Vaccines can have amazing efficacy in clinical trials but things may be different in the real world when you are dealing with different populations and exposure to different virus strains. That is a normal part of vaccine development and global rollout, and we must manage expectations around this. Nathan Bartlett describes why South Africa has paused using AstraZeneca COVID-19 vaccine
South Africa will pause its rollout of the AstraZeneca COVID-19 vaccine after a small study suggested it offers minimal protection against mild and moderate infection from the South African coronavirus strain known as B.1.351.
The South African health minister said the government was waiting for scientific advice on next steps.
A media release issued overnight by the University of Oxford said a study of about 2,000 volunteers with an average age of 31 found a two-dose regimen of the AstraZeneca vaccine (officially known as ChAdOx1 nCov-19):
provides minimal protection against mild-moderate COVID-19 infection from the B.1.351 coronavirus variant first identified in South Africa. Efficacy against severe COVID-19 infection from this variant was not assessed.
The analysis is yet to be peer reviewed or published.
The AstraZeneca vaccine, sometimes also called “the Oxford vaccine”, is a core plank in Australia’s coronavirus vaccine plan, with the Australian government securing 53.8 million doses. It’s worth remembering, though, that it’s just one of the vaccines that will be made available in Australia — and that vaccines are just one of a range of responses we will need to get the pandemic under control.
So what’s all this mean for you? There’s no doubt this news is disappointing — but it’s also no great surprise given how quickly this virus mutates. And it doesn’t yet mean Australia should abandon its plan to rollout the AstraZeneca vaccine.
The sobering reality is setbacks such as these are to be expected in vaccine development, especially when dealing with an agile, fast-mutating virus such as this coronavirus.
Still better for Australia to have AstraZeneca than not
It’s reasonable for the South African government to pause while it reflects on what these new data mean.
For Australia, it’s too early to bin the AstraZeneca vaccine as part of our rollout, especially as the South African variant is not yet prevalent here. If we did that every time we got new data, we would never get any vaccines out. I think, at this point, it is still better to have the AstraZeneca vaccine in Australia than to not have it.
Based on Australia’s current circumstances, I think it’s reasonable to say we just need anything that will help reduce the risk of severe disease. That will help ease the burden on health-care systems.
We will get better vaccines coming out all the time. It’s an iterative process.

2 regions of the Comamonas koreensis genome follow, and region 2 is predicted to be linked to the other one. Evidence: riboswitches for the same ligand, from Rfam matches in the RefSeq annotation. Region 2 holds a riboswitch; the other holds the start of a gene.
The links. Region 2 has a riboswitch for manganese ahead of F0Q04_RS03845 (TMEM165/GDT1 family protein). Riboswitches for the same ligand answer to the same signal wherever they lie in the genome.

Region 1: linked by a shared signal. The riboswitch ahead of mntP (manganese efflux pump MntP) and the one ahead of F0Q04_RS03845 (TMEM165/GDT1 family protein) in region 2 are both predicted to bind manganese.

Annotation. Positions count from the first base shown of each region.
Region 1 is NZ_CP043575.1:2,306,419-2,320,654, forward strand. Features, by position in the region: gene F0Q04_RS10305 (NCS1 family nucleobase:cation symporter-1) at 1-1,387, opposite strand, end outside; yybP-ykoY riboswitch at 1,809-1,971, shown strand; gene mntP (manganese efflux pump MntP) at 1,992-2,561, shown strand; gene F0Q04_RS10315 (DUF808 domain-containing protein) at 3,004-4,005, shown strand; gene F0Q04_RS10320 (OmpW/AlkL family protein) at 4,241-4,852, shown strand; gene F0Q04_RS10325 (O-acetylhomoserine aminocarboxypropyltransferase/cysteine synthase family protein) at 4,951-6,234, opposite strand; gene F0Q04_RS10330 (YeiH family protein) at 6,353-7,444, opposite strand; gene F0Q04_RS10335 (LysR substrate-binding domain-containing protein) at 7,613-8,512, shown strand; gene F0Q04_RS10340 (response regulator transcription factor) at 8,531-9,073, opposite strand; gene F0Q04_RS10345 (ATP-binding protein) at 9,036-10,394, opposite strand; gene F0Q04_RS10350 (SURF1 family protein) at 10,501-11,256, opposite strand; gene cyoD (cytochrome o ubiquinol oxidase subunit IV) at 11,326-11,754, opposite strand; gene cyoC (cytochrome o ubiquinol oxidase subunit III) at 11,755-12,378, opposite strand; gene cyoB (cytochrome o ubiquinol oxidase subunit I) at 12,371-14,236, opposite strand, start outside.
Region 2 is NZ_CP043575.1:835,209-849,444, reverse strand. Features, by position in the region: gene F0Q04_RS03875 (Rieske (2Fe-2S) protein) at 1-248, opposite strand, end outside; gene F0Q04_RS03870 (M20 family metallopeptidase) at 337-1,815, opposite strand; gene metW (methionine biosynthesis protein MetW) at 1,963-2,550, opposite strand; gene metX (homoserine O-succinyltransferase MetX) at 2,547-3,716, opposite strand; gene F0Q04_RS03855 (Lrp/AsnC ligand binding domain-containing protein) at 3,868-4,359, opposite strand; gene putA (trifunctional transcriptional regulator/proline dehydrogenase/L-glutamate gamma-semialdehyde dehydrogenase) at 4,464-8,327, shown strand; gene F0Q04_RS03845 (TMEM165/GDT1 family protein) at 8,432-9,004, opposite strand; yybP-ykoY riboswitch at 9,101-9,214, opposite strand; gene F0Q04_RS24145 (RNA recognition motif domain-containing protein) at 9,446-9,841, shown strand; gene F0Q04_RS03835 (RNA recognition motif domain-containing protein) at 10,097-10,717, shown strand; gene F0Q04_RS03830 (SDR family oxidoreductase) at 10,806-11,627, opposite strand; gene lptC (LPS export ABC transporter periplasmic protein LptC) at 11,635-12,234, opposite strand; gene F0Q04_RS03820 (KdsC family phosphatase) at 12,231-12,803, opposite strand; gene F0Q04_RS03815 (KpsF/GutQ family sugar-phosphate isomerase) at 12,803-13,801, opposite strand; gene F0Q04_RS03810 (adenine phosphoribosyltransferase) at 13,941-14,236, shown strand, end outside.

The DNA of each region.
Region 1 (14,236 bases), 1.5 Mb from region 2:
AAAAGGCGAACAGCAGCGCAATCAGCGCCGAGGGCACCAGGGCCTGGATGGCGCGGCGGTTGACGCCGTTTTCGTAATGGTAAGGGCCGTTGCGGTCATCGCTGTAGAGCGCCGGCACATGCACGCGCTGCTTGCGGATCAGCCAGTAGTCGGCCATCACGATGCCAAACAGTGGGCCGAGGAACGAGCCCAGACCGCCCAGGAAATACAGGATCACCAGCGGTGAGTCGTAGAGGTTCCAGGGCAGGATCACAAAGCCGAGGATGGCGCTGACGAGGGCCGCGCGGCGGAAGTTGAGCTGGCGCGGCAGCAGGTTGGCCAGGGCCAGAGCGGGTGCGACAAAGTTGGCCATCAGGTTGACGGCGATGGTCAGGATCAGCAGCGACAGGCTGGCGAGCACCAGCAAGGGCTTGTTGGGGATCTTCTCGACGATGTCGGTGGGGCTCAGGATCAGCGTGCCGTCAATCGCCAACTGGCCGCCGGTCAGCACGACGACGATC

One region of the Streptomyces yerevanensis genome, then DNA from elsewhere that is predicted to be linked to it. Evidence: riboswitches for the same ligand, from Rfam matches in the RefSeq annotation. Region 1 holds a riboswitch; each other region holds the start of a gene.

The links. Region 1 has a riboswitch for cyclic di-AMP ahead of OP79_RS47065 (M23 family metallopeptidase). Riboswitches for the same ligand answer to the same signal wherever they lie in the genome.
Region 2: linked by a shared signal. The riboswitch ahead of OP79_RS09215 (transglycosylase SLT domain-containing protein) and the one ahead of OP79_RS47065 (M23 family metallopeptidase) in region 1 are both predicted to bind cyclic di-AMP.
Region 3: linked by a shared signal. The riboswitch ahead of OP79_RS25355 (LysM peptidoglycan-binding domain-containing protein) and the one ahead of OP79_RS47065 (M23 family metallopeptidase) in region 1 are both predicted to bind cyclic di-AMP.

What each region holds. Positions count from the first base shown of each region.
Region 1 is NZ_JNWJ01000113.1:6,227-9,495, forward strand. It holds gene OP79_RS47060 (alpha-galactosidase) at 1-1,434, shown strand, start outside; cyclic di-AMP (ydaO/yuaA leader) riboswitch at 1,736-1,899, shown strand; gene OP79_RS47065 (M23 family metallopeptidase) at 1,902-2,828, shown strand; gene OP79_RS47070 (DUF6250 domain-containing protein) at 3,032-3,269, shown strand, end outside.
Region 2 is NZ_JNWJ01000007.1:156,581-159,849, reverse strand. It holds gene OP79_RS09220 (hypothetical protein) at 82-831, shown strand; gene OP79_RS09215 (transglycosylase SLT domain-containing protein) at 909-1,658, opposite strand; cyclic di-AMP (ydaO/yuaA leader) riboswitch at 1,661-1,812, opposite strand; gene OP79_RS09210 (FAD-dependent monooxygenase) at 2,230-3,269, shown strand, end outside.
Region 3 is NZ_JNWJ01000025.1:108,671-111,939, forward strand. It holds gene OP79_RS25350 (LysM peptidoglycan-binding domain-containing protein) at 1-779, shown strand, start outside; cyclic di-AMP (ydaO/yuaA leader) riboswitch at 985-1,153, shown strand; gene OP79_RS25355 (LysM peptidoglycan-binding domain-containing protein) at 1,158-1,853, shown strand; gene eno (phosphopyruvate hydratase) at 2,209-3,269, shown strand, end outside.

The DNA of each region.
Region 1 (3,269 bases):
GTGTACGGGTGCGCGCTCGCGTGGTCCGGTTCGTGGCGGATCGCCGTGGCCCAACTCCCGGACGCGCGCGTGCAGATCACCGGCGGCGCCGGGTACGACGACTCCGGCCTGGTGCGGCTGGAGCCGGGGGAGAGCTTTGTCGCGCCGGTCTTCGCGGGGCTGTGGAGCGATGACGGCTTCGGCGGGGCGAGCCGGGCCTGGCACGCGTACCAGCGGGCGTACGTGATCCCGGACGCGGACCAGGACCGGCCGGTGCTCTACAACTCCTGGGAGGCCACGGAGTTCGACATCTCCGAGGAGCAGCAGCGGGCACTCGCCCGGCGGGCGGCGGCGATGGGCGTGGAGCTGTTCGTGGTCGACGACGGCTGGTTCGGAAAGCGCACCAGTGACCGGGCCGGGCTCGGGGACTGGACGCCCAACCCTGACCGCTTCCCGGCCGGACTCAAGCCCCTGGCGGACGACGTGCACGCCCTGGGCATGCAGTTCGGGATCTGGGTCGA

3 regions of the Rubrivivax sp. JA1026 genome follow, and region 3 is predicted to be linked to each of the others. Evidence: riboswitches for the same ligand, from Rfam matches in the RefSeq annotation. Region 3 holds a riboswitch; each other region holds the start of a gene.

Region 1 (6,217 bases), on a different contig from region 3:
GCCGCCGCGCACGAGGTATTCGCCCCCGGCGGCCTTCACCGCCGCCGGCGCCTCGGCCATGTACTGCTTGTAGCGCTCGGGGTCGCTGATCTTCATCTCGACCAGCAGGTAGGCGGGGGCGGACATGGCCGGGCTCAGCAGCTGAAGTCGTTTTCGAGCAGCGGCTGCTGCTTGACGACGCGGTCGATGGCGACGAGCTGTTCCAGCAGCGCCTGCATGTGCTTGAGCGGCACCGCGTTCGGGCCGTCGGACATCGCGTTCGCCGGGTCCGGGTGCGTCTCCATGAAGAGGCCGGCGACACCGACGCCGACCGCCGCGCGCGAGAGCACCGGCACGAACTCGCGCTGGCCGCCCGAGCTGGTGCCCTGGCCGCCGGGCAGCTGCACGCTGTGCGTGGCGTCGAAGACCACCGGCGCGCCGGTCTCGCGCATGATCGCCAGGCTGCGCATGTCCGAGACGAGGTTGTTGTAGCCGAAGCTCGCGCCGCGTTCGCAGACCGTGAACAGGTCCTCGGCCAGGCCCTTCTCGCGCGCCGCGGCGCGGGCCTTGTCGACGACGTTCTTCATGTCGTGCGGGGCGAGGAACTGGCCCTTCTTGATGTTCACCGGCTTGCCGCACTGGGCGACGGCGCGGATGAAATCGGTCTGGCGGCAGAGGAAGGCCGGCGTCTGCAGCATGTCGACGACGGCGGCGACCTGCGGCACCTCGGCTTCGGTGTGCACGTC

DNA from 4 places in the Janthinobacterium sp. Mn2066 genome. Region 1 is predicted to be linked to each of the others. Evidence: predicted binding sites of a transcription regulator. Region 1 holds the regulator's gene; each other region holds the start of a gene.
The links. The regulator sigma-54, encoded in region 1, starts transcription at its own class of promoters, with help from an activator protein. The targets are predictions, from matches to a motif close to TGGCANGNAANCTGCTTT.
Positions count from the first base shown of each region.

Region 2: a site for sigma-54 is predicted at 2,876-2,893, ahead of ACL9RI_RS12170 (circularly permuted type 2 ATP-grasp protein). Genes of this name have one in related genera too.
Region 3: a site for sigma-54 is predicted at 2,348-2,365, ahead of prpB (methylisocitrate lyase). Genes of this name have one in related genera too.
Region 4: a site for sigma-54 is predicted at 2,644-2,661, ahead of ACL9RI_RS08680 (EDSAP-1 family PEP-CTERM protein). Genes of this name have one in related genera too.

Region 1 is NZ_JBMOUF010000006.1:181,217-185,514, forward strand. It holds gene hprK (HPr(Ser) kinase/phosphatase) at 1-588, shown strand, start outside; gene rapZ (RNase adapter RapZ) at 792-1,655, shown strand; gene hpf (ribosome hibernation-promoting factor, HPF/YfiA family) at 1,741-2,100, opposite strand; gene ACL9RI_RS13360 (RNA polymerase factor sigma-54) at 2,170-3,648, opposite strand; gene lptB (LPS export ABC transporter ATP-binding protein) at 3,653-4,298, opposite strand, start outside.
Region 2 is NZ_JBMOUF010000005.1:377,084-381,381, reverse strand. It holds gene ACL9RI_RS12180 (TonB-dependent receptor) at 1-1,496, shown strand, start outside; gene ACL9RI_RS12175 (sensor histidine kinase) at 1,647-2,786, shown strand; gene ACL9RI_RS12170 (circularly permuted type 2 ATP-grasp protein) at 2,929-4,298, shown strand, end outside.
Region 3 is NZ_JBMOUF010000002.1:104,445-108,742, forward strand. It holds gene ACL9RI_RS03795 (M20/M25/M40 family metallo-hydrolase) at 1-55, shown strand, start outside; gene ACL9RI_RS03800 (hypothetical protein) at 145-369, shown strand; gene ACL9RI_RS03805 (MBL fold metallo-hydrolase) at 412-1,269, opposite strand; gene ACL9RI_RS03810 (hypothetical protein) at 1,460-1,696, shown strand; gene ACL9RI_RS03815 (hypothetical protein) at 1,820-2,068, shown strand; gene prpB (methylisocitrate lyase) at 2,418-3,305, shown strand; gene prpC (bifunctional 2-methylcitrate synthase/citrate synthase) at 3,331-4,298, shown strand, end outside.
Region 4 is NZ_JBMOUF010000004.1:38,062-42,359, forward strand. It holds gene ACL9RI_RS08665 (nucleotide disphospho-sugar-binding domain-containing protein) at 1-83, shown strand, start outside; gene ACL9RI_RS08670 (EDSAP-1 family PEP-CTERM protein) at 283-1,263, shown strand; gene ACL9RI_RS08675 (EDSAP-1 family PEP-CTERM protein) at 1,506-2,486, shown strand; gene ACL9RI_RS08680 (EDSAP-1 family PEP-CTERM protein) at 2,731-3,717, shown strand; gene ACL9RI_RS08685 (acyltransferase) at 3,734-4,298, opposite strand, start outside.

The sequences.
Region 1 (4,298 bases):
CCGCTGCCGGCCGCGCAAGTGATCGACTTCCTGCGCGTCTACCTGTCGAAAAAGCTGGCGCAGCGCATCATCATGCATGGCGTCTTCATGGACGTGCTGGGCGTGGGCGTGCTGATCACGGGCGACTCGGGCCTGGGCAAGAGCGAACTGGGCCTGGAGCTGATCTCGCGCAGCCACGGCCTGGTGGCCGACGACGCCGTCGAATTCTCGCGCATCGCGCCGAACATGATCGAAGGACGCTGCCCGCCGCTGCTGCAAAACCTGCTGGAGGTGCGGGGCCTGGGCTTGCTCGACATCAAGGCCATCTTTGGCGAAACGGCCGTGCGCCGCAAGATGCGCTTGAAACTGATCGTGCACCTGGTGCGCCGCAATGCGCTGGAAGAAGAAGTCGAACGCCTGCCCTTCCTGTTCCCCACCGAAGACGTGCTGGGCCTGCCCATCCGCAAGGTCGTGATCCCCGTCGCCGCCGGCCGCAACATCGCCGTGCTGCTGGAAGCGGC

Encouragingly, Oxford said in its press release that:
Work is already underway at the University of Oxford and in conjunction with partners to produce a second generation of the vaccine which has been adapted to target variants of the coronavirus with mutations similar to B.1.351, if it should prove necessary to do so.
Such an agile virus demands a range of responses
These new developments highlight how quickly this incredibly agile coronavirus adapts and changes. While the level of infection remains so high, we must get used to the idea that new strains will be appearing all the time.
Vaccines are best suited to stationary targets and currently, SARS-CoV-2 is anything but — with so much human infection occurring, the virus has huge opportunity to mutate and generate variants.
Having said that, the newest vaccine technologies such as mRNA vaccines (including what’s commonly known as the Pfizer vaccine) can rapidly update and reformulate to keep up with mutant viruses.
Of course, it still takes some time to manufacture and distribute new vaccines so there will inevitably be a lag of months between identifying a new virus variant and making and distributing an updated vaccine.
A month is a long time in a pandemic. That underscores how critical treatments addressing these gaps are going to be if we are to have any chance of bringing this pandemic to an end within the next couple of years. Those responses will likely include antivirals that reduce duration of infection and other treatments that provide rapid, broad spectrum protection against viruses by directly boosting innate immunity in the airways.
Vaccines can have amazing efficacy in clinical trials but things may be different in the real world when you are dealing with different populations and exposure to different virus strains. That is a normal part of vaccine development and global rollout, and we must manage expectations around this.
We always knew the first-generation vaccines would be far from perfect, and certainly not a magic bullet. As scientists have said all along, this is a long game with incremental gains. And with so much research focused on beating this pandemic, there is huge reason for optimism.
We don’t want people to be discouraged from getting vaccines. Based on current circumstances and the fact the South African variant is not yet prevalent in Australia, the AstraZeneca vaccine will be one of a suite of responses that will help bring a reduction in serious disease in the first place — and ultimately prevent transmission as vaccines become more effective and supported by other treatments.
Just like you get a new flu shot every year, so it may be in the future you get a new coronavirus jab as better and more targeted vaccines become available.
New treatments will become available to support better and better vaccines, which will slowly but surely bring an end to this pandemic.
Nathan Bartlett is Associate Professor, School of Biomedical Sciences and Pharmacy, University of Newcastle
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